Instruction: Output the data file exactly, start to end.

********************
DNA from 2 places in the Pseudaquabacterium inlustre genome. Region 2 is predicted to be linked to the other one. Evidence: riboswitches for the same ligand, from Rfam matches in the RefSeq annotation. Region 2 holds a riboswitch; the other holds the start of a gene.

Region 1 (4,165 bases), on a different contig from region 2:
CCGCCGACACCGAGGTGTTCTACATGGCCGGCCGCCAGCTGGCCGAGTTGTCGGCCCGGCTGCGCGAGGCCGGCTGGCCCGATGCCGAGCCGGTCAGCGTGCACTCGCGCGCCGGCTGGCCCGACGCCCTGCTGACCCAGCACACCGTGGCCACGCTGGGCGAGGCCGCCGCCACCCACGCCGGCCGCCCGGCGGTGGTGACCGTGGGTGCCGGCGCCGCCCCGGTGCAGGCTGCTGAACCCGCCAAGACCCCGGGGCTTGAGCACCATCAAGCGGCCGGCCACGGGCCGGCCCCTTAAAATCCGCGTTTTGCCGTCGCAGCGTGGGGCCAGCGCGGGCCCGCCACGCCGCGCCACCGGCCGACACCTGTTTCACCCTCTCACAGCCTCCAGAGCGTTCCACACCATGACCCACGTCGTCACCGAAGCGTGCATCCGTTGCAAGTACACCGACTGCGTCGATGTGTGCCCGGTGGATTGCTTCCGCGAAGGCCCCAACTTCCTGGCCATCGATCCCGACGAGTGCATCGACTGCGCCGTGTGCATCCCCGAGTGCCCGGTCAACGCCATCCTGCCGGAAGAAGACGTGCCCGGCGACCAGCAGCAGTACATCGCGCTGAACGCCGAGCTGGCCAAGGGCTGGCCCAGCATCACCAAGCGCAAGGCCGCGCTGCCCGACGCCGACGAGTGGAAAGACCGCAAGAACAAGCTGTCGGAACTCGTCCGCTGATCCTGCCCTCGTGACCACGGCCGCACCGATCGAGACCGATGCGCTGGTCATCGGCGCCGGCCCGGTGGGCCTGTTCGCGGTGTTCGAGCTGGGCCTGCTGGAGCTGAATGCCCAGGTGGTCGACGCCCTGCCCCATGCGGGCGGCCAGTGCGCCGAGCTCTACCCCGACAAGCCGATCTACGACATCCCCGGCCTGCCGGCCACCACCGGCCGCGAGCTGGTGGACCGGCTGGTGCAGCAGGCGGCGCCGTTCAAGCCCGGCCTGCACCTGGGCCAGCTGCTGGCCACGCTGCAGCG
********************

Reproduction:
DNA from 2 places in the Pseudaquabacterium inlustre genome. Region 2 is predicted to be linked to the other one. Evidence: riboswitches for the same ligand, from Rfam matches in the RefSeq annotation. Region 2 holds a riboswitch; the other holds the start of a gene.

Region 1 (4,165 bases), on a different contig from region 2:
CCGCCGACACCGAGGTGTTCTACATGGCCGGCCGCCAGCTGGCCGAGTTGTCGGCCCGGCTGCGCGAGGCCGGCTGGCCCGATGCCGAGCCGGTCAGCGTGCACTCGCGCGCCGGCTGGCCCGACGCCCTGCTGACCCAGCACACCGTGGCCACGCTGGGCGAGGCCGCCGCCACCCACGCCGGCCGCCCGGCGGTGGTGACCGTGGGTGCCGGCGCCGCCCCGGTGCAGGCTGCTGAACCCGCCAAGACCCCGGGGCTTGAGCACCATCAAGCGGCCGGCCACGGGCCGGCCCCTTAAAATCCGCGTTTTGCCGTCGCAGCGTGGGGCCAGCGCGGGCCCGCCACGCCGCGCCACCGGCCGACACCTGTTTCACCCTCTCACAGCCTCCAGAGCGTTCCACACCATGACCCACGTCGTCACCGAAGCGTGCATCCGTTGCAAGTACACCGACTGCGTCGATGTGTGCCCGGTGGATTGCTTCCGCGAAGGCCCCAACTTCCTGGCCATCGATCCCGACGAGTGCATCGACTGCGCCGTGTGCATCCCCGAGTGCCCGGTCAACGCCATCCTGCCGGAAGAAGACGTGCCCGGCGACCAGCAGCAGTACATCGCGCTGAACGCCGAGCTGGCCAAGGGCTGGCCCAGCATCACCAAGCGCAAGGCCGCGCTGCCCGACGCCGACGAGTGGAAAGACCGCAAGAACAAGCTGTCGGAACTCGTCCGCTGATCCTGCCCTCGTGACCACGGCCGCACCGATCGAGACCGATGCGCTGGTCATCGGCGCCGGCCCGGTGGGCCTGTTCGCGGTGTTCGAGCTGGGCCTGCTGGAGCTGAATGCCCAGGTGGTCGACGCCCTGCCCCATGCGGGCGGCCAGTGCGCCGAGCTCTACCCCGACAAGCCGATCTACGACATCCCCGGCCTGCCGGCCACCACCGGCCGCGAGCTGGTGGACCGGCTGGTGCAGCAGGCGGCGCCGTTCAAGCCCGGCCTGCACCTGGGCCAGCTGCTGGCCACGCTGCAGCG